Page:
Woldemar Nelsson
Chor und Orchester der Bayreuther Festspiele
25 – 30 June 1982
Festspielhaus Bayreuth
Recording Type
  live  studio
  live compilation  live and studio
Heinrich der VoglerSiegfried Vogel
LohengrinPeter Hofmann
Elsa von BrabantKaran Armstrong
Friedrich von TelramundLeif Roar
OrtrudElizabeth Connell
Der Heerrufer des KönigsBernd Weikl
Vier brabantische EdleToni Krämer
Helmut Pampuch
Martin Egel
Heinz Klaus Ecker
Stage directorGötz Friedrich
Set designerGünther Uecker
TV directorBrian Large
Mostly Opera

Götz Friedrich´s vision of Lohengrin is dark and static shifting between reality and Utopia – reality being the power-obsessed people of Brabant, Utopia being the land of Elsa´s dreams where Lohengrin lives. A golden disc mediates between these two worlds, reality and fantasy, thus replacing the traditional swan.

That Elsa is a sensitive, but not overly naive woman dreaming of an alternative to her power-obsessed compatriots is obvious from the moment she appears in misty light during the prelude. She conjures up the imaginary Lohengrin, appropriately dressed in white. However, when he returns in Act 3 as a black knight returning a miniature warrior brother to Elsa, we realize that there really is no hope.

The staging is simple, square, dark and unfortunately very static as well. While it may offend no-one, I doubt many will find it exciting. What however works well, austere surroundings apart, is the core romantic drama, mainly thanks to Peter Hofmann.

Peter Hofmann is the ideal romantic Lohengrin. He looks the part. He is the real romantic hero. He sings well. He is very moving. What more can anyone want? That Peter Hofmann in the last part of his career (end-80s) may have performed less well, may quite possibly be attributed to the well-known incipient onset of the invalidating Parkinson disease he officially was diagnosed with in 1994, and which has resulted in him apparently struggling economically as well being virtually crippled today. But in 1982 he was on top of his game.

Karan Armstrong (wife of the director) is a touching Elsa. Her high notes are somewhat fluttering. But her overall portrayal is rather moving. And while Elizabeth Connell vocally can sing the part of Ortrud, dramatically she is too placid. Leif Roar makes slightly more impact as Telramund without being overly impressive. Siegfried Vogel is a static King Heinrich, but in fine voice

The Bayreuth Festival Orchestra under Woldemar Nelsson is solid, but ultimately unspectacular.

The production is probably too static for many to fully appreciate it. However, for those wanting a traditional production, the recently released Herzog Bayreuth Lohengrin may be worthwhile.

For those not opposed to Regietheater, Lehnhoff´s Baden-Baden staging as well as Konwitschny´s class-room Lohengrin may be worth checking out.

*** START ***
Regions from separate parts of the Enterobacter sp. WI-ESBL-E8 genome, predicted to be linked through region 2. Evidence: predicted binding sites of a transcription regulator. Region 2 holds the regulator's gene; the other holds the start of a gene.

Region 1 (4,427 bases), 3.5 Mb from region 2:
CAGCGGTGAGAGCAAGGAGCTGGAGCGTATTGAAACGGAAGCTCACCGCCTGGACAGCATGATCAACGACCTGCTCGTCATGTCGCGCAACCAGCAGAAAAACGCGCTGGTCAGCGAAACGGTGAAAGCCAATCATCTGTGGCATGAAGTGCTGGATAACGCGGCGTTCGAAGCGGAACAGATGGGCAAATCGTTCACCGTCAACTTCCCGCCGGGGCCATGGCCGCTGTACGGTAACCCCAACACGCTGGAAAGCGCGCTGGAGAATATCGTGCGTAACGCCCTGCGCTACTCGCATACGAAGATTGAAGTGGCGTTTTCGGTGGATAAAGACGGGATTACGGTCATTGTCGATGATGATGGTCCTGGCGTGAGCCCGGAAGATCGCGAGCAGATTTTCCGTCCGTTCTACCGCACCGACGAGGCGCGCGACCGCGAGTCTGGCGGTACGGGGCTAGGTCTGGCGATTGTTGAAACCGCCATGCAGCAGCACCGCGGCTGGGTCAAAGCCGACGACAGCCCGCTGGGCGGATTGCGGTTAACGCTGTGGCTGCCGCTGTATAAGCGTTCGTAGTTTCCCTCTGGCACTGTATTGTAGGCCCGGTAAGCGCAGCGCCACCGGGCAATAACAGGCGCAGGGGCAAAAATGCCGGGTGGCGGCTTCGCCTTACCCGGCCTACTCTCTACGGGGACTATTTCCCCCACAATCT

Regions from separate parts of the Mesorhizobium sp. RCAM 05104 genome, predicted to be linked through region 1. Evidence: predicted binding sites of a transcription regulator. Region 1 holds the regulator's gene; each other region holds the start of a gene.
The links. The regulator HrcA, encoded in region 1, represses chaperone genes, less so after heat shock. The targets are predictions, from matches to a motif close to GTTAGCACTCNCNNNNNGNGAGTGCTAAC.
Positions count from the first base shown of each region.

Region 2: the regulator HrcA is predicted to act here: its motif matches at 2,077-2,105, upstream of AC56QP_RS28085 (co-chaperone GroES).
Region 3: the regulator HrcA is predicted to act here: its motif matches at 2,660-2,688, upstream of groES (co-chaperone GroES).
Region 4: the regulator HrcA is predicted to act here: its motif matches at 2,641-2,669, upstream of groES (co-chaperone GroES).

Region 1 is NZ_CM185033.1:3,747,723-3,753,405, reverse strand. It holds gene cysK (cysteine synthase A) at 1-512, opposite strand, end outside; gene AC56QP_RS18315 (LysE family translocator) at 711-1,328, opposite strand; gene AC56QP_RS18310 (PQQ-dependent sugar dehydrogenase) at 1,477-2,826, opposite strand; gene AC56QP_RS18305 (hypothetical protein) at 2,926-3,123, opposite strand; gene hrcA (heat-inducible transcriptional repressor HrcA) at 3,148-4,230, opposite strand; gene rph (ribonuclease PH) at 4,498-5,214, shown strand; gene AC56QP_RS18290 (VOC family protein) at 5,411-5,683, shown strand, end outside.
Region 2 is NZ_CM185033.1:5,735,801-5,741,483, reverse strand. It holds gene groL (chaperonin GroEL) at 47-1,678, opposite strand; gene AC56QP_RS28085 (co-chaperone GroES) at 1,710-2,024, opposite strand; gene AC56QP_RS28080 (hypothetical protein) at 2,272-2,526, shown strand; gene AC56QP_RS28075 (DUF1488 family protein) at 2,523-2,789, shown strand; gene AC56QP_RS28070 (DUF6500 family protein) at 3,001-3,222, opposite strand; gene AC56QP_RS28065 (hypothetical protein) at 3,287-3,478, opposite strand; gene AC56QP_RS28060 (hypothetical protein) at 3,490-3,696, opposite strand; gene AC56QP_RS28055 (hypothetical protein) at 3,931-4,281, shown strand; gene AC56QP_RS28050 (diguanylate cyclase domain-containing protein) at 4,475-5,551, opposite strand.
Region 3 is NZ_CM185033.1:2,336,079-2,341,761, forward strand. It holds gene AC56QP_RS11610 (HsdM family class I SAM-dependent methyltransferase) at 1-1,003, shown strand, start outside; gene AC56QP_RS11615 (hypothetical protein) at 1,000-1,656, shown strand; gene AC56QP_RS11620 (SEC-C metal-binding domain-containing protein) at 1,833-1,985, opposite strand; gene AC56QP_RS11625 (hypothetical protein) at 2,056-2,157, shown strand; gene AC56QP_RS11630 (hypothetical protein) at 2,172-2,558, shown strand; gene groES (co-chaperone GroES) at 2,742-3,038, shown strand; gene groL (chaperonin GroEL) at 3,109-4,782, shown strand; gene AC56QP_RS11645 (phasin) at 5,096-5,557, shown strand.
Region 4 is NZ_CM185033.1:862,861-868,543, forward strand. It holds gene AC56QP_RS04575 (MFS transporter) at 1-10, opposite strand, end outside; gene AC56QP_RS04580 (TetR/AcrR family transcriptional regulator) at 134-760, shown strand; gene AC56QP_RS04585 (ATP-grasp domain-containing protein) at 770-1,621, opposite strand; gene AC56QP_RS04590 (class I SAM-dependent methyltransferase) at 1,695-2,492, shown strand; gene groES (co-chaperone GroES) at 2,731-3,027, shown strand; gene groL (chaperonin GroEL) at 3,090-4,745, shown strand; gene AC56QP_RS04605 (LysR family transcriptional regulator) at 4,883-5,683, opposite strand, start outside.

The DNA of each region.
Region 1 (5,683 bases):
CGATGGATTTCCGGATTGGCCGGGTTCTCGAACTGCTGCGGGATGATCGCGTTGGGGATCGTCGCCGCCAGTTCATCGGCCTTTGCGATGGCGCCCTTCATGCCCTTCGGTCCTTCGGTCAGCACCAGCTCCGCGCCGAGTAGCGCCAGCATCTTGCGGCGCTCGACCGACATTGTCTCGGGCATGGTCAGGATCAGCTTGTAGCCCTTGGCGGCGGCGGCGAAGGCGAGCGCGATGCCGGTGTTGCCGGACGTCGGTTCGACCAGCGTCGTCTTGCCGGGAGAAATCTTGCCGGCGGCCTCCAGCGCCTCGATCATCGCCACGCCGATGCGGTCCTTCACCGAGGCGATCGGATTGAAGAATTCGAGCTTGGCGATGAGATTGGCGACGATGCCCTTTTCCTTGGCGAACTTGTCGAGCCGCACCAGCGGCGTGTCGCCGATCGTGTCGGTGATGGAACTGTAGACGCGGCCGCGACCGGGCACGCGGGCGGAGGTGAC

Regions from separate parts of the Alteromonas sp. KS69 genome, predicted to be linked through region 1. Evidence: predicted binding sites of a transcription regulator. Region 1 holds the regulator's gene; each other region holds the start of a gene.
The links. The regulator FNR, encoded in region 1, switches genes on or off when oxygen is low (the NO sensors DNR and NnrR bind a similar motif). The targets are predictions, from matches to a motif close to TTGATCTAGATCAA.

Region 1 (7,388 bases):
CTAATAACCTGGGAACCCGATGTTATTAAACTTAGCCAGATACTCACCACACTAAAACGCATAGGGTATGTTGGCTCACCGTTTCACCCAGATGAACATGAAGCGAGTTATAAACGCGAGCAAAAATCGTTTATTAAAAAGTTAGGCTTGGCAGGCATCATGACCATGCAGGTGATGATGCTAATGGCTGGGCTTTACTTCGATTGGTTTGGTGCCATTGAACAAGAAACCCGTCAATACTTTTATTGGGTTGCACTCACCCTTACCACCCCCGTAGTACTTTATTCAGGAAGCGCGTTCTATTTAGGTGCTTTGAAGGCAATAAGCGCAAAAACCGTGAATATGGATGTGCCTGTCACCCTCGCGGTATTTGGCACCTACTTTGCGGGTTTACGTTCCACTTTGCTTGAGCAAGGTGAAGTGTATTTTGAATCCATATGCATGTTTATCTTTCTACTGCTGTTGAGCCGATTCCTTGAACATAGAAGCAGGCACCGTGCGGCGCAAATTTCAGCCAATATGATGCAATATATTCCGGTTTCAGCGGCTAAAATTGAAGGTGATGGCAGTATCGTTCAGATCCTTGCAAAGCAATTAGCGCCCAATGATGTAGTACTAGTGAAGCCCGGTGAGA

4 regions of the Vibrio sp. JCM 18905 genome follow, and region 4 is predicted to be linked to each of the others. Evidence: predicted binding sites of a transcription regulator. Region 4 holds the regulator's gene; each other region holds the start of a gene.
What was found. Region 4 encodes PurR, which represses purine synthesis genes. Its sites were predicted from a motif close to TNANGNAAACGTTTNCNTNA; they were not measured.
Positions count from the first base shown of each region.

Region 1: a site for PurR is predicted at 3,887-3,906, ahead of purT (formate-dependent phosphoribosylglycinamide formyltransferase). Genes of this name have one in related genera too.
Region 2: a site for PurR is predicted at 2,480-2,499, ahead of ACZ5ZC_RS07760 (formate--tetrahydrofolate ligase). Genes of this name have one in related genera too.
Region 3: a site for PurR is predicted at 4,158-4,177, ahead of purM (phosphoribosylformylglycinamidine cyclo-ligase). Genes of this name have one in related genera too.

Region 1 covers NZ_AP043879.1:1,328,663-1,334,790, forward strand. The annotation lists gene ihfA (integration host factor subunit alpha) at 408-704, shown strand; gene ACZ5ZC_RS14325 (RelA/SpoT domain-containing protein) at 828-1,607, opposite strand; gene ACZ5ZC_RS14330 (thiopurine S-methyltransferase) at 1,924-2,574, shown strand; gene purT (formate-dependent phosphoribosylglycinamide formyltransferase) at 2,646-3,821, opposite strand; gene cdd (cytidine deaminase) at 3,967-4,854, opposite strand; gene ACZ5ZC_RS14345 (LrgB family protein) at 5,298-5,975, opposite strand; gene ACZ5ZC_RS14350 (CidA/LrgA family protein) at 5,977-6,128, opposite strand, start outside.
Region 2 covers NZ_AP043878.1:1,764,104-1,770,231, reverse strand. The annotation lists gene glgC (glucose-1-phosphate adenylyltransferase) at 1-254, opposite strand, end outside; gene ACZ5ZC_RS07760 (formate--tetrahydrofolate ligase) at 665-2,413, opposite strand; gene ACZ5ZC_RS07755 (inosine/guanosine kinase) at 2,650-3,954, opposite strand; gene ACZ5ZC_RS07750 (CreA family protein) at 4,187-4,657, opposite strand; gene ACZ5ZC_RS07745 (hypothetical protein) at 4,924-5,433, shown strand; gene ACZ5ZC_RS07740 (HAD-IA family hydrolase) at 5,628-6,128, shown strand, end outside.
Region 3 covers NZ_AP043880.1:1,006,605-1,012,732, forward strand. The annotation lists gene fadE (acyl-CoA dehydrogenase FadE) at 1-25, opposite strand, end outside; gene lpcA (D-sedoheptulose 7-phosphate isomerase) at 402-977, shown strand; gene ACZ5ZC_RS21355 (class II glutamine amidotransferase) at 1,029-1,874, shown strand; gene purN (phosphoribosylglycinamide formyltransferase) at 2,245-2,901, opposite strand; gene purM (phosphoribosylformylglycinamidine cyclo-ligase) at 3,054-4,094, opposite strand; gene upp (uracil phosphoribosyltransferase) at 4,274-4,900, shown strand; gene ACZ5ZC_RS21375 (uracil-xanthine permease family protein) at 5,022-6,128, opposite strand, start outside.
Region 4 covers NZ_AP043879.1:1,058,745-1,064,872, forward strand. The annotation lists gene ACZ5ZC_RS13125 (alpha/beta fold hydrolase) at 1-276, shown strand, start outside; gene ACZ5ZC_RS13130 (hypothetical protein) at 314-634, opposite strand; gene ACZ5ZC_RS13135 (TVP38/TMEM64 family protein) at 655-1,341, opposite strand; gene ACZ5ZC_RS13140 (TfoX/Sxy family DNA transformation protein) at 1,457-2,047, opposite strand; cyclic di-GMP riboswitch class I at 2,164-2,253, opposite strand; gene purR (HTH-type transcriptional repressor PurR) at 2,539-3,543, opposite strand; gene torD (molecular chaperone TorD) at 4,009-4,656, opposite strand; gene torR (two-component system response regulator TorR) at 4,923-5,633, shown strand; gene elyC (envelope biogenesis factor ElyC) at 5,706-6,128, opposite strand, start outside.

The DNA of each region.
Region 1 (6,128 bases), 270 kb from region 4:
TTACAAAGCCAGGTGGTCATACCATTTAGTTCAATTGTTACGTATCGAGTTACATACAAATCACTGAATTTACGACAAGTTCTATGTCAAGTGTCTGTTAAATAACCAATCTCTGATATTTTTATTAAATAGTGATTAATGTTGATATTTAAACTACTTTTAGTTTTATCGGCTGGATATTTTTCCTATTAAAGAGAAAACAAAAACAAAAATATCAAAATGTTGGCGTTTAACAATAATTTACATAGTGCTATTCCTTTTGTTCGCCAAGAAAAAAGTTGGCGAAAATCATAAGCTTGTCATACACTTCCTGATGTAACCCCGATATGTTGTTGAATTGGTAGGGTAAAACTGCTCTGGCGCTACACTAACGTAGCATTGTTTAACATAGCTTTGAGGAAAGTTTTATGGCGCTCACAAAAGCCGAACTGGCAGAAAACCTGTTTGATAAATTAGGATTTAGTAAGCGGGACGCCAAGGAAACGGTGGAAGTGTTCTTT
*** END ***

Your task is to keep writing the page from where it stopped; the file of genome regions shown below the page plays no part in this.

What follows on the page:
The bottom line (scale of 1-5, 3=average):

Peter Hofmann: 5
Karan Armstrong: 3-4
Elizabeth Connell: 3-4
Leif Roar: 3-4
Siegfried Vogel: 3-4

Götz Friedrich´s staging: 3
Woldmar Nelsson: 3-4

Overall impression: 3-4

Opera Today

These recordings prove decisively a well-known thesis: more or less realistic productions always age better than so called innovative modern productions which often only aggrandize the clichés of the time of their conception if one views them a few decades after their première.

This doesn’t mean that ‘the next swan’ puts in an appearance in the Everding production at the Met ( brilliant lighting does the job) but the designs and costumes transfer us to Antwerp in the early middle ages. Exact dating of the opera is even possible: between 919 and 936, as those were the years Heinrich der Vögler was German king (though to be honest, the duchy of Brabant, where this reviewer is living, only got its name some 150 years later). Anyway, the Met production’s sets and costumes are roughly apt for the period and Elsa at least, wears some robes fit for a duke’s daughter instead of the same ugly colourless night gown Friedrich and his team thought fit for the Bayreuth production. Peter Hofmann too looks far better in his fine Met costumes than in the now hopelessly dated half knight/ half astronaut plastic (or is it metal ?) he has to wear in Germany. Friedrich probably had some ‘democratic’ problems with the king being graciously attended to, and so he has the singer seated on the steps of the stairs among all the other nobles. At the Met the king gets his throne during his hearing and the scene all at once doesn’t look ridiculous anymore. Time and again one sighs at Friedrich’s solutions and with relief one returns to Everding.